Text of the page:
Slain American's legacy continues in Nicaragua
Ben Linder, the only US citizen killed by US-backed contras during Nicaragua’s war in the 1980s, continues to inspire a new generation of foreign activists working with the country's poor.
Of the countless bullets fired during Nicaragua’s brutal counterrevolutionary war in the 1980s, few shots have continued to resonate as loudly as the one that ended the young life of US citizen Benjamin Linder on April 28, 1987.Skip to next paragraph
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Twenty five years after contra insurgents killed Mr. Linder as he worked at a small hydroelectric plant for the Sandinista government, his life continues to reverberate. His death was front page news, and further inflamed the US debate over support for the contras, coming just months after the Iran-Contra scandal had erupted. Linder's angry friends and family complained that the US had paid for the bullet that killed him, while officials in the Reagan Administration said he should have known better than to go to a war zone.
The political passions that surrounded Sandinista Nicaragua, with US supporters viewing that socialist government as an agent of positive change and its opponents decrying it as a communist beachhead in Central America, have largely cooled today.
But the Oregonian continues to inspire young North Americans who want to use their skills to promote change in this Central American country.
“Although we never met Ben Linder, his legacy certainly exceeds him,” says Alyssa Brandfass, a young woman from San Francisco who was part of a commemorative trek in the mountains to honor Linder on the 25th anniversary of the fatal ambush that further divided international opinion over US involvement in Nicaragua.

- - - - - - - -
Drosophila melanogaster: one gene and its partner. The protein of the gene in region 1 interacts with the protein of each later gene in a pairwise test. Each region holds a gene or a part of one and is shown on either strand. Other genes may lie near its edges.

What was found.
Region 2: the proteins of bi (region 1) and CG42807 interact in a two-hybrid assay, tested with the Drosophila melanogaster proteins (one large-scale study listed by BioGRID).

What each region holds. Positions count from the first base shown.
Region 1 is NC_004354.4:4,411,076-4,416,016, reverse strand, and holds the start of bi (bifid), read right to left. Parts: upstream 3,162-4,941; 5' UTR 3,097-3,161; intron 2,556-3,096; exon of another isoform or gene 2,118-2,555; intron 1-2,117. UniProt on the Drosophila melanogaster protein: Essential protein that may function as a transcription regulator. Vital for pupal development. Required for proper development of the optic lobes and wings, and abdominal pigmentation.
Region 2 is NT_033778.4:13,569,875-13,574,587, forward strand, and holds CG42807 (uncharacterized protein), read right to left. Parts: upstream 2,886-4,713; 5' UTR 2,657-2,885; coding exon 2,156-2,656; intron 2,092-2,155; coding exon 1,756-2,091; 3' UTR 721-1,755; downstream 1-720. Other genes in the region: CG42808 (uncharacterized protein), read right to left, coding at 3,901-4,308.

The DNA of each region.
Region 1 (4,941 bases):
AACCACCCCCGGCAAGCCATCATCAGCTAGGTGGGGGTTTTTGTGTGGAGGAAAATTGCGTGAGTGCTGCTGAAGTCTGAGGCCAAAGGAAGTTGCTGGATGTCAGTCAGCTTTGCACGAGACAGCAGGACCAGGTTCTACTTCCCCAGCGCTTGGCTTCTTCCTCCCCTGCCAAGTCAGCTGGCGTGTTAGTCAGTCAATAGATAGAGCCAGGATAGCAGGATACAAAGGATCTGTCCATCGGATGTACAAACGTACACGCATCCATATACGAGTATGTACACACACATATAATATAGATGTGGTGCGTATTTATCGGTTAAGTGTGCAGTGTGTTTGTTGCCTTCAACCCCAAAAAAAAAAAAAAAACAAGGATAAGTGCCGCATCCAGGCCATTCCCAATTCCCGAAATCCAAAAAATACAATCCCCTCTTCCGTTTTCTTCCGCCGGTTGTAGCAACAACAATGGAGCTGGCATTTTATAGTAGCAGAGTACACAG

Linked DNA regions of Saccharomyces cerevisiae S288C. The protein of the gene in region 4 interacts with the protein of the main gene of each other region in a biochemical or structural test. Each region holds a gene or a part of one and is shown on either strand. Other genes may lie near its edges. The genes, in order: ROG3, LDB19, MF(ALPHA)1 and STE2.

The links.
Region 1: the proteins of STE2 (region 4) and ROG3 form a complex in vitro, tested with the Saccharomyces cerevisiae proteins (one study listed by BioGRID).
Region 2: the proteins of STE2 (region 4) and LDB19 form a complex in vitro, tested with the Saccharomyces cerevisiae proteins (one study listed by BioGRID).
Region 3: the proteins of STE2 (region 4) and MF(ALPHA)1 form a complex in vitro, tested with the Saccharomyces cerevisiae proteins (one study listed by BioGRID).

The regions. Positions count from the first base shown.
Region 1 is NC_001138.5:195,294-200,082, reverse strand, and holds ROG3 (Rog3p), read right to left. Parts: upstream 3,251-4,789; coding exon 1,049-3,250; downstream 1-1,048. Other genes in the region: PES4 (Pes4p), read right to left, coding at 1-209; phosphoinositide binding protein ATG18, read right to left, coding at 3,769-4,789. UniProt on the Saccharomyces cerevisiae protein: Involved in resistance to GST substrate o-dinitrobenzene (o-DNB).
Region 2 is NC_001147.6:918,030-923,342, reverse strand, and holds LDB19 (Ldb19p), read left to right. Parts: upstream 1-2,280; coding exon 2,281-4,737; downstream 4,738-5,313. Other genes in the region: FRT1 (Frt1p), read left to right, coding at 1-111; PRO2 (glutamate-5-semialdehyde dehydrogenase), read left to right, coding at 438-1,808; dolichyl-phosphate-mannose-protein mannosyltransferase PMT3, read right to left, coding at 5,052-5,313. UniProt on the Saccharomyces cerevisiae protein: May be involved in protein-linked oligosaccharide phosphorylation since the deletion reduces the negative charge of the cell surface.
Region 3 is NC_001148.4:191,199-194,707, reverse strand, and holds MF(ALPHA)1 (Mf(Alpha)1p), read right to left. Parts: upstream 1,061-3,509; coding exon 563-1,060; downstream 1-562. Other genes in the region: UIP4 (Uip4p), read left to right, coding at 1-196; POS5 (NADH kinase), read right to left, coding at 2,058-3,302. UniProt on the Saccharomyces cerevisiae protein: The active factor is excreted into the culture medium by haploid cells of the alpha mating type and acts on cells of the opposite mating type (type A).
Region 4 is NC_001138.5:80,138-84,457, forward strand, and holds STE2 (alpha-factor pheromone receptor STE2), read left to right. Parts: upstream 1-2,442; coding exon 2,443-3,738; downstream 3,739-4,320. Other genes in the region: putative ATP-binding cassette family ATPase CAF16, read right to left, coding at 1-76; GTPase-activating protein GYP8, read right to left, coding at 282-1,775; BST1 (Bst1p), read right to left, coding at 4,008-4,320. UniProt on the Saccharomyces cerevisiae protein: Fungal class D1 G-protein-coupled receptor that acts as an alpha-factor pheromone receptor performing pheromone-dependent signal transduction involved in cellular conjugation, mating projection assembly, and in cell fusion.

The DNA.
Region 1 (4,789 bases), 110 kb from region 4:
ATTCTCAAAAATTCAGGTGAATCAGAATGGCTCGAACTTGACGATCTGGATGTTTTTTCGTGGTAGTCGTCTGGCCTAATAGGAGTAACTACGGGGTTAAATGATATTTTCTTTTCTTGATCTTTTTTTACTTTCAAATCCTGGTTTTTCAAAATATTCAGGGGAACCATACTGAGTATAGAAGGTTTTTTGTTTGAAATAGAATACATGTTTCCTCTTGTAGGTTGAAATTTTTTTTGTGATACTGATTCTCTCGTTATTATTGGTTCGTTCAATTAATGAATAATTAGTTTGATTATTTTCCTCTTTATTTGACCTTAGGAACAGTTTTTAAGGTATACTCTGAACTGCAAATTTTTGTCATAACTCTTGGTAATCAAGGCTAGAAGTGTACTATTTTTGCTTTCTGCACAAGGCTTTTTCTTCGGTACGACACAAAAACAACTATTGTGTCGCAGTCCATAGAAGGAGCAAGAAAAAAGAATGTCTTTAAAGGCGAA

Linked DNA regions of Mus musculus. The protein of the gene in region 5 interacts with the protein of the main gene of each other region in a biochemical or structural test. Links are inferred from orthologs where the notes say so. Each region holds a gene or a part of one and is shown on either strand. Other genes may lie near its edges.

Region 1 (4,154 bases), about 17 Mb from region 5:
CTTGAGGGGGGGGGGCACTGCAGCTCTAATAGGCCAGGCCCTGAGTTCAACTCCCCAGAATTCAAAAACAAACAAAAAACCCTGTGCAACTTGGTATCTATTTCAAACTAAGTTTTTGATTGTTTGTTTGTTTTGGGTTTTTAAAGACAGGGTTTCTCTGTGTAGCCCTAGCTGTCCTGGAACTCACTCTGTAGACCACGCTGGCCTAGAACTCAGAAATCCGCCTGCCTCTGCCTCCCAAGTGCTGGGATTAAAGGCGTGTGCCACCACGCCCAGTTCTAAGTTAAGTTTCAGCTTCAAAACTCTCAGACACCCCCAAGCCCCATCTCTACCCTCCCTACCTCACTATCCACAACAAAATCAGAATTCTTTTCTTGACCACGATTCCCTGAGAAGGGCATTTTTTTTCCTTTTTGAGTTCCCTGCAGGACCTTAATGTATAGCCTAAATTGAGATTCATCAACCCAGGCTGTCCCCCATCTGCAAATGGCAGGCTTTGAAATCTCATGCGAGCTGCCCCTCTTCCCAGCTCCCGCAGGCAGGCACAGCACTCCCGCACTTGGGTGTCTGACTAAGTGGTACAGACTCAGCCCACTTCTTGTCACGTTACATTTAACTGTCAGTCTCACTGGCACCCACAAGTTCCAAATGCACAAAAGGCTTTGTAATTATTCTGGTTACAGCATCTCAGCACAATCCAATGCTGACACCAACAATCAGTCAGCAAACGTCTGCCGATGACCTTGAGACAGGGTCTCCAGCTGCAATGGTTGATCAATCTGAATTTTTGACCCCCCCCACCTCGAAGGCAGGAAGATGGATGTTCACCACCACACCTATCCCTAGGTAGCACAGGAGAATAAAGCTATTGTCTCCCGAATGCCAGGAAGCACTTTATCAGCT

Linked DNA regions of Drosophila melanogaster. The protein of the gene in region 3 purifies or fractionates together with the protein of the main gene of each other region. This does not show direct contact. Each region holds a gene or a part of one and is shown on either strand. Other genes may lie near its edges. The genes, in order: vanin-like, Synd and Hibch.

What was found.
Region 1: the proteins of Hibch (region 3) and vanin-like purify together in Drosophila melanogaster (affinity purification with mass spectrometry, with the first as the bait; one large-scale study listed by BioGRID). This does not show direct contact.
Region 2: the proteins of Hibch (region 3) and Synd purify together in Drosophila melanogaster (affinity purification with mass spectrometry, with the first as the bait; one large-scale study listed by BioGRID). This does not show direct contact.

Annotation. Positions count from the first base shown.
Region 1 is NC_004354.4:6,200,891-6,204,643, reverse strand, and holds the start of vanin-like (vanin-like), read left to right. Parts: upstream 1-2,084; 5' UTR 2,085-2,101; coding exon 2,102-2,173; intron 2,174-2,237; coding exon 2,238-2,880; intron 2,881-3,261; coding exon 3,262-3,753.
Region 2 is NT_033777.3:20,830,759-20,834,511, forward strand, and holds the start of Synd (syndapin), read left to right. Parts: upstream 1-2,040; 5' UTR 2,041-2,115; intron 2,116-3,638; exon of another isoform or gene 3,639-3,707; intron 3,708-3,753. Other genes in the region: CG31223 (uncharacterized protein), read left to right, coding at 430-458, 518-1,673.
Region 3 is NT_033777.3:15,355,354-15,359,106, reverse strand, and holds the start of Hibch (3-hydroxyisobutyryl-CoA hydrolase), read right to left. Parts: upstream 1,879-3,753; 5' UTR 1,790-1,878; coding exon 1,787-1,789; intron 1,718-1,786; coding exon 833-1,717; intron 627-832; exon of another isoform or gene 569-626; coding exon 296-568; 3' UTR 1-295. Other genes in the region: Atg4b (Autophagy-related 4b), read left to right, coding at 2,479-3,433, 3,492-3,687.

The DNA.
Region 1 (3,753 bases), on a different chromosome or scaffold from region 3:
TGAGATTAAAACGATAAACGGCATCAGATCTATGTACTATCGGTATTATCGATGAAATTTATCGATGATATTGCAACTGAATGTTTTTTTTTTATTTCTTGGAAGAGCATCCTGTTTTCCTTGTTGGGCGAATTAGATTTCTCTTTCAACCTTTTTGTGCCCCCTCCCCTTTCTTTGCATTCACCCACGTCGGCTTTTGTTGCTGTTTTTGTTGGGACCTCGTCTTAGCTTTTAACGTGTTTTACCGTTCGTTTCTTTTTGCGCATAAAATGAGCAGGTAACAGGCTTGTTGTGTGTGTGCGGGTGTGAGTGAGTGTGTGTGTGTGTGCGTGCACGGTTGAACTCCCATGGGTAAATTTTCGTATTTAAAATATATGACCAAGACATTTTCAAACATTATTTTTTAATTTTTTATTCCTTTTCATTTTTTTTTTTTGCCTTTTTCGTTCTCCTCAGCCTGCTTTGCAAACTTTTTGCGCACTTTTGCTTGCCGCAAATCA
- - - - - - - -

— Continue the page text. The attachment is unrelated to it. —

The two women say his legacy inspires their own work, “Project Mango Mundo,” which produces media and art projects to raise awareness about Nicaragua, increase socially responsible tourism, and promote educational and cultural exchange.
She’s not alone. In the northern mountains of Jinotega and Matagalpa, the “Benjamín Linder” Association of Rural Development Workers (ATDER-BL), continues to install rural electricity and improve access to clear water in Linder’s honor. In the past two decades, the non-governmental organization has installed more than 60 miles of electrical lines, expanded rural electrification by 830 percent, and built smaller micro-hydroelectric plants in 30 remote communities that are off the national power grid. The organization also works on reforestation and conservation projects to protect the watersheds for the hydroelectric plants.
Linder's death remains controversial. Even some in the solidarity movement claim Linder, a 27-year-old engineer and clown, was “pushing the envelope” by toting an AK-47 into the mountains accompanied by half a dozen Sandinista militiamen. Others, however, claim he would have been crazy to go unarmed, given the threat of contra ambush.